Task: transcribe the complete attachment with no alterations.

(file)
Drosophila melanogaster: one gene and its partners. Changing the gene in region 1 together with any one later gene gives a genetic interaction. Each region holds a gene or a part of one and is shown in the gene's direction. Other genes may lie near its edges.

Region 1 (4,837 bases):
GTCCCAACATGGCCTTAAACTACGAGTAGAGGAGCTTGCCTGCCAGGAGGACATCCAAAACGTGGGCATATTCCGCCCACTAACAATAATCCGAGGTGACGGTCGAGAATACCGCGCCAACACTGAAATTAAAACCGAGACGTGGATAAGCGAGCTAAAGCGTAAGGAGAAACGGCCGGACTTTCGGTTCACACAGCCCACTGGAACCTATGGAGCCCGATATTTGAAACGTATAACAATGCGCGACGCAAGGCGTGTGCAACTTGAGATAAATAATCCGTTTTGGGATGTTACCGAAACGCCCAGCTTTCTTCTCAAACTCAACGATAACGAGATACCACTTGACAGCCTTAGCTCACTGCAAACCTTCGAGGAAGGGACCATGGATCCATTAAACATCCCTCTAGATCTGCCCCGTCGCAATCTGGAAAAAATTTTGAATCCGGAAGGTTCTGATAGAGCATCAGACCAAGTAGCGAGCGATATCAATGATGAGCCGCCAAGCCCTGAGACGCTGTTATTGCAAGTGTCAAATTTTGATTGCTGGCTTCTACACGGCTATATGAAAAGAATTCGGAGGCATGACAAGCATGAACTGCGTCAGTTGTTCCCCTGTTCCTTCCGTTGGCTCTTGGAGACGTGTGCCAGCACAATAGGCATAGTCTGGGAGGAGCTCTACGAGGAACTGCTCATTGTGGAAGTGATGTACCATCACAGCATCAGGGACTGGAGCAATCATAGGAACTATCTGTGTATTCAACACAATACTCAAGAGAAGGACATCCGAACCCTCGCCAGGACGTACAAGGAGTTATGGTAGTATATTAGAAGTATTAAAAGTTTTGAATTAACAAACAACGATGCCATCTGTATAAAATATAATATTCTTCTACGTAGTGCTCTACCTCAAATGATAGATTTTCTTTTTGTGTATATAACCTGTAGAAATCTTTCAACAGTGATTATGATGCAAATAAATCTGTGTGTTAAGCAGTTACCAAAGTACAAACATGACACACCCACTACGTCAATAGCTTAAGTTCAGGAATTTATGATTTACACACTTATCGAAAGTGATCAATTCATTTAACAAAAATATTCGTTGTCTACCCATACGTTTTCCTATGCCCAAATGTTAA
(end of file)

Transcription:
Drosophila melanogaster: one gene and its partners. Changing the gene in region 1 together with any one later gene gives a genetic interaction. Each region holds a gene or a part of one and is shown in the gene's direction. Other genes may lie near its edges.

Region 1 (4,837 bases):
GTCCCAACATGGCCTTAAACTACGAGTAGAGGAGCTTGCCTGCCAGGAGGACATCCAAAACGTGGGCATATTCCGCCCACTAACAATAATCCGAGGTGACGGTCGAGAATACCGCGCCAACACTGAAATTAAAACCGAGACGTGGATAAGCGAGCTAAAGCGTAAGGAGAAACGGCCGGACTTTCGGTTCACACAGCCCACTGGAACCTATGGAGCCCGATATTTGAAACGTATAACAATGCGCGACGCAAGGCGTGTGCAACTTGAGATAAATAATCCGTTTTGGGATGTTACCGAAACGCCCAGCTTTCTTCTCAAACTCAACGATAACGAGATACCACTTGACAGCCTTAGCTCACTGCAAACCTTCGAGGAAGGGACCATGGATCCATTAAACATCCCTCTAGATCTGCCCCGTCGCAATCTGGAAAAAATTTTGAATCCGGAAGGTTCTGATAGAGCATCAGACCAAGTAGCGAGCGATATCAATGATGAGCCGCCAAGCCCTGAGACGCTGTTATTGCAAGTGTCAAATTTTGATTGCTGGCTTCTACACGGCTATATGAAAAGAATTCGGAGGCATGACAAGCATGAACTGCGTCAGTTGTTCCCCTGTTCCTTCCGTTGGCTCTTGGAGACGTGTGCCAGCACAATAGGCATAGTCTGGGAGGAGCTCTACGAGGAACTGCTCATTGTGGAAGTGATGTACCATCACAGCATCAGGGACTGGAGCAATCATAGGAACTATCTGTGTATTCAACACAATACTCAAGAGAAGGACATCCGAACCCTCGCCAGGACGTACAAGGAGTTATGGTAGTATATTAGAAGTATTAAAAGTTTTGAATTAACAAACAACGATGCCATCTGTATAAAATATAATATTCTTCTACGTAGTGCTCTACCTCAAATGATAGATTTTCTTTTTGTGTATATAACCTGTAGAAATCTTTCAACAGTGATTATGATGCAAATAAATCTGTGTGTTAAGCAGTTACCAAAGTACAAACATGACACACCCACTACGTCAATAGCTTAAGTTCAGGAATTTATGATTTACACACTTATCGAAAGTGATCAATTCATTTAACAAAAATATTCGTTGTCTACCCATACGTTTTCCTATGCCCAAATGTTAA